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Utah Jazz

EMPTYING THE NOGGIN – Perfect Basketball

David Locke

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SUMMARY: The Utah Jazz continued their brilliant play, winning their sixth game in a row in the third largest win in franchise history, 116-69.

  • This is truly remarkable and honestly, it is beyond me what is happening. Twelve games into the season, the Jazz simply couldn’t score. We wondered if this team might finish the season 30th in the league offensively. After the loss to Brooklyn, the Jazz were 6-10 and the question was how many pieces could the Jazz move before the trade deadline, and whether or not it was worth tanking. Since then, the Jazz have won five games (in a span of eight) by 19 or more points. The offense is ranked in the top two in the NBA and the Jazz have the fifth best point differential in the NBA for the season. I don’t really understand what is happening. I am not sure any one of us are sure either, but we do know it is a great deal of fun to watch.

 

  • The first quarter felt like the best basketball the Jazz have played all year (at least until the second quarter). The Jazz won the first quarter 29-15. They moved the ball and they got open look after open look. They got high percentage shots and forced the Wizards into mid-range jumpers.

 

  • In the second quarter, the onslaught continued. The Jazz defense was even better and within 5 minutes, a 14-point lead jumped to 26 and within 6 was at 31. The Jazz led this game 52-21. That is unheard of.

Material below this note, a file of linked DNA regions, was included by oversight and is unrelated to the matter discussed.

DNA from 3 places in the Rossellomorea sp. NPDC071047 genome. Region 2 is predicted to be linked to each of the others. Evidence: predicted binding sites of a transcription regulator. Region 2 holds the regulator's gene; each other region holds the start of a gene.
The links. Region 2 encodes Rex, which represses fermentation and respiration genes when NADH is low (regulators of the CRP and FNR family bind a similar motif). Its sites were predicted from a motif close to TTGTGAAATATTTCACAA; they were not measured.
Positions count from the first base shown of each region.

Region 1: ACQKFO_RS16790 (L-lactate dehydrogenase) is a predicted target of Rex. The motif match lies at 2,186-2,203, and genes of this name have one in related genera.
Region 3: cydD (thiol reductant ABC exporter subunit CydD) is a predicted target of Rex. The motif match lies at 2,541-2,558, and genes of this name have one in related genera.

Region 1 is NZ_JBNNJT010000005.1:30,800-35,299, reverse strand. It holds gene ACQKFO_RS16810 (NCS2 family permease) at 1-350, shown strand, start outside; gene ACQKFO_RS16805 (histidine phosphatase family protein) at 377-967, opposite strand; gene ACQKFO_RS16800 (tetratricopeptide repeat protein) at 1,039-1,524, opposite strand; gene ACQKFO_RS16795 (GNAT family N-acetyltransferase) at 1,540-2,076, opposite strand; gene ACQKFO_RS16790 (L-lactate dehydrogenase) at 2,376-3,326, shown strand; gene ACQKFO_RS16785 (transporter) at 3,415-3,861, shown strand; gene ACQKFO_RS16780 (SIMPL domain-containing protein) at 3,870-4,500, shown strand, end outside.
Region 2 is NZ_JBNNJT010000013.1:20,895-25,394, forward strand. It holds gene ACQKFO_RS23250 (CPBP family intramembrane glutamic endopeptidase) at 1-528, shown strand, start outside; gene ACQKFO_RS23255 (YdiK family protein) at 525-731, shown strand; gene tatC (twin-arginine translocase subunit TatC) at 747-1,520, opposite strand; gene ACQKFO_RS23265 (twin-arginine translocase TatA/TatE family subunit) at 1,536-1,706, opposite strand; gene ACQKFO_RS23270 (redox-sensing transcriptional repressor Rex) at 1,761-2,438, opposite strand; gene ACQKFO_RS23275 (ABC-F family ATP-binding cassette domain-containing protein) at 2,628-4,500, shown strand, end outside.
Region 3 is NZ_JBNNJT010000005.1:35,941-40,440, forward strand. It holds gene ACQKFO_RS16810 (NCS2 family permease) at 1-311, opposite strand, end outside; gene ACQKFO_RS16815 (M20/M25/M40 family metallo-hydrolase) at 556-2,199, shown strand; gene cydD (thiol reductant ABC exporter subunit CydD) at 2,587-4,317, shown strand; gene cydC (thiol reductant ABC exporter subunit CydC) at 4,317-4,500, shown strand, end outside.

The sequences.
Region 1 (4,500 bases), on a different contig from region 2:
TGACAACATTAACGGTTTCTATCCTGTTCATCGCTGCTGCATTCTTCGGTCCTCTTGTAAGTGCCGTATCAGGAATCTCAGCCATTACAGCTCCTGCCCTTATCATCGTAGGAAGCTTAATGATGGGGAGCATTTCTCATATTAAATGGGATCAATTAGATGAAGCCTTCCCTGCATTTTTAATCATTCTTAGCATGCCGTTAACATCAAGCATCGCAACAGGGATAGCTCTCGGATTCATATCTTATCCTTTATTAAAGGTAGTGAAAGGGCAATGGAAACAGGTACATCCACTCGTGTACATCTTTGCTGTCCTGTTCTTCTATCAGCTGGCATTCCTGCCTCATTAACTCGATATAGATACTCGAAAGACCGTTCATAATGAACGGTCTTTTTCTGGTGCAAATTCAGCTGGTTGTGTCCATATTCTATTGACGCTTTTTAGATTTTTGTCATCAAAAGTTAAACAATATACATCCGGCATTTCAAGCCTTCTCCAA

• This was the second worst lost in Washington Wizards history and the Jazz’s third largest win.

 

  • The Jazz’s offense was clicking. They got into the front court quickly and then started putting the Wizards in the blender. “The blender” is when the Jazz are able to break the paint with the drive, kick the ball out, drive again and kick again. At this point, the defense is in a scramble. The other night on the plane, Quin Snyder jokingly said that wasn’t a blender, we had them in the Vitamix. Tonight, they had the Vitamix on high.

 

  • Every Jazz player had a field goal and an assist by halftime.

 

  • My halftime question for Igor Kokoskov was what is it like to watch your team play perfect basketball. He didn’t disagree. That is the best way I can sum up the Jazz’s performance.

 

  • The game never went inside 30 points in the second half.

 

  • Rudy Gobert returned and looked fine. At times, he was a bit off balance. There was a play where you would have thought he would have dunked, but fatigue may have been an issue. He blocked two shots of Gortat’s early and eliminated Washington’s interest in going to the basket.

  • Three minutes into the first and third quarters, Quin Snyder subbed out Derrick Favors and brought in Jonas Jerebko, so the Jazz played only six minutes the entire night with Favors and Gobert on the floor together. The score was 7-7 in those six minutes.

 

  • Favors circled back and played with Jerebko at the 6-minute mark. Favors was +25 in the 18 minutes he played the center and Gobert was +18 in the 15 minutes he played center with someone other than Favors playing power forward.